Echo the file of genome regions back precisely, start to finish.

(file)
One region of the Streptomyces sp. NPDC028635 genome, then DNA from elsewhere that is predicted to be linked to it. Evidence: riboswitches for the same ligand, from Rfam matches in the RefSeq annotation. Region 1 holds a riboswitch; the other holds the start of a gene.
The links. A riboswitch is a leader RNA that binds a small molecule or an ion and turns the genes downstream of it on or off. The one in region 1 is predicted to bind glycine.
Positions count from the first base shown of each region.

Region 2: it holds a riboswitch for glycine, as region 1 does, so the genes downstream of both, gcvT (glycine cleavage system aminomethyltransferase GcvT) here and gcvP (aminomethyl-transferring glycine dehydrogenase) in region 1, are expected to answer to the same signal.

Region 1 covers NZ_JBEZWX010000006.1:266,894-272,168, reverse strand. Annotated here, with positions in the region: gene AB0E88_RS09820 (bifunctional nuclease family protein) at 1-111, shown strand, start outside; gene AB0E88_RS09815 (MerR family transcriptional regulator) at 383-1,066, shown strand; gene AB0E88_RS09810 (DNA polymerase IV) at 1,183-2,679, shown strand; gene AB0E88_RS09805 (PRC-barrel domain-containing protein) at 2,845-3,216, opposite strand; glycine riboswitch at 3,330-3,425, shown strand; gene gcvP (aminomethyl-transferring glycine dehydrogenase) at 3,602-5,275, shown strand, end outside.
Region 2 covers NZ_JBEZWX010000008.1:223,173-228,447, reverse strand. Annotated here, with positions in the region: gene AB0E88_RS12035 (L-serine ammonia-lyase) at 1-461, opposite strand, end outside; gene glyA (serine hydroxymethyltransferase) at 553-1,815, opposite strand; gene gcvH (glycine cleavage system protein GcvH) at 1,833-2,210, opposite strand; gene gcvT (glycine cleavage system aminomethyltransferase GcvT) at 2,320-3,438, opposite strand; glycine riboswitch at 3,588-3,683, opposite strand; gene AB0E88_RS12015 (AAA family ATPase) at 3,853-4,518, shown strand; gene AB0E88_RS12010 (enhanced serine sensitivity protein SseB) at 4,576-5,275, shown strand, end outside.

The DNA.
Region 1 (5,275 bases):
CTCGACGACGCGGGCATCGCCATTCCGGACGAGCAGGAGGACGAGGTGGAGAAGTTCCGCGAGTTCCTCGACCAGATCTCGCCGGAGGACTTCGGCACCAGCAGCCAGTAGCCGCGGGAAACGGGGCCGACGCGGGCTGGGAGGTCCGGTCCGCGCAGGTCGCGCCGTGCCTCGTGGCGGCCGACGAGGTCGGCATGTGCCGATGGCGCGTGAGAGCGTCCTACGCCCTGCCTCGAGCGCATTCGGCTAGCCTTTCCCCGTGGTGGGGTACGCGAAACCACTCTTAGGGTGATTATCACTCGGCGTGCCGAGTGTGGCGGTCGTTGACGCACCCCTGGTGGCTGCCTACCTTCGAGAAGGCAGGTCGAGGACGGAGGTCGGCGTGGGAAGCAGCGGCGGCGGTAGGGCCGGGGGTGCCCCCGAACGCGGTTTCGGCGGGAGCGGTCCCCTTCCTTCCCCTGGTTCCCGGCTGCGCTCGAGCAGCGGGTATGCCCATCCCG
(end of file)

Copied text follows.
One region of the Streptomyces sp. NPDC028635 genome, then DNA from elsewhere that is predicted to be linked to it. Evidence: riboswitches for the same ligand, from Rfam matches in the RefSeq annotation. Region 1 holds a riboswitch; the other holds the start of a gene.
The links. A riboswitch is a leader RNA that binds a small molecule or an ion and turns the genes downstream of it on or off. The one in region 1 is predicted to bind glycine.
Positions count from the first base shown of each region.

Region 2: it holds a riboswitch for glycine, as region 1 does, so the genes downstream of both, gcvT (glycine cleavage system aminomethyltransferase GcvT) here and gcvP (aminomethyl-transferring glycine dehydrogenase) in region 1, are expected to answer to the same signal.

Region 1 covers NZ_JBEZWX010000006.1:266,894-272,168, reverse strand. Annotated here, with positions in the region: gene AB0E88_RS09820 (bifunctional nuclease family protein) at 1-111, shown strand, start outside; gene AB0E88_RS09815 (MerR family transcriptional regulator) at 383-1,066, shown strand; gene AB0E88_RS09810 (DNA polymerase IV) at 1,183-2,679, shown strand; gene AB0E88_RS09805 (PRC-barrel domain-containing protein) at 2,845-3,216, opposite strand; glycine riboswitch at 3,330-3,425, shown strand; gene gcvP (aminomethyl-transferring glycine dehydrogenase) at 3,602-5,275, shown strand, end outside.
Region 2 covers NZ_JBEZWX010000008.1:223,173-228,447, reverse strand. Annotated here, with positions in the region: gene AB0E88_RS12035 (L-serine ammonia-lyase) at 1-461, opposite strand, end outside; gene glyA (serine hydroxymethyltransferase) at 553-1,815, opposite strand; gene gcvH (glycine cleavage system protein GcvH) at 1,833-2,210, opposite strand; gene gcvT (glycine cleavage system aminomethyltransferase GcvT) at 2,320-3,438, opposite strand; glycine riboswitch at 3,588-3,683, opposite strand; gene AB0E88_RS12015 (AAA family ATPase) at 3,853-4,518, shown strand; gene AB0E88_RS12010 (enhanced serine sensitivity protein SseB) at 4,576-5,275, shown strand, end outside.

The DNA.
Region 1 (5,275 bases):
CTCGACGACGCGGGCATCGCCATTCCGGACGAGCAGGAGGACGAGGTGGAGAAGTTCCGCGAGTTCCTCGACCAGATCTCGCCGGAGGACTTCGGCACCAGCAGCCAGTAGCCGCGGGAAACGGGGCCGACGCGGGCTGGGAGGTCCGGTCCGCGCAGGTCGCGCCGTGCCTCGTGGCGGCCGACGAGGTCGGCATGTGCCGATGGCGCGTGAGAGCGTCCTACGCCCTGCCTCGAGCGCATTCGGCTAGCCTTTCCCCGTGGTGGGGTACGCGAAACCACTCTTAGGGTGATTATCACTCGGCGTGCCGAGTGTGGCGGTCGTTGACGCACCCCTGGTGGCTGCCTACCTTCGAGAAGGCAGGTCGAGGACGGAGGTCGGCGTGGGAAGCAGCGGCGGCGGTAGGGCCGGGGGTGCCCCCGAACGCGGTTTCGGCGGGAGCGGTCCCCTTCCTTCCCCTGGTTCCCGGCTGCGCTCGAGCAGCGGGTATGCCCATCCCG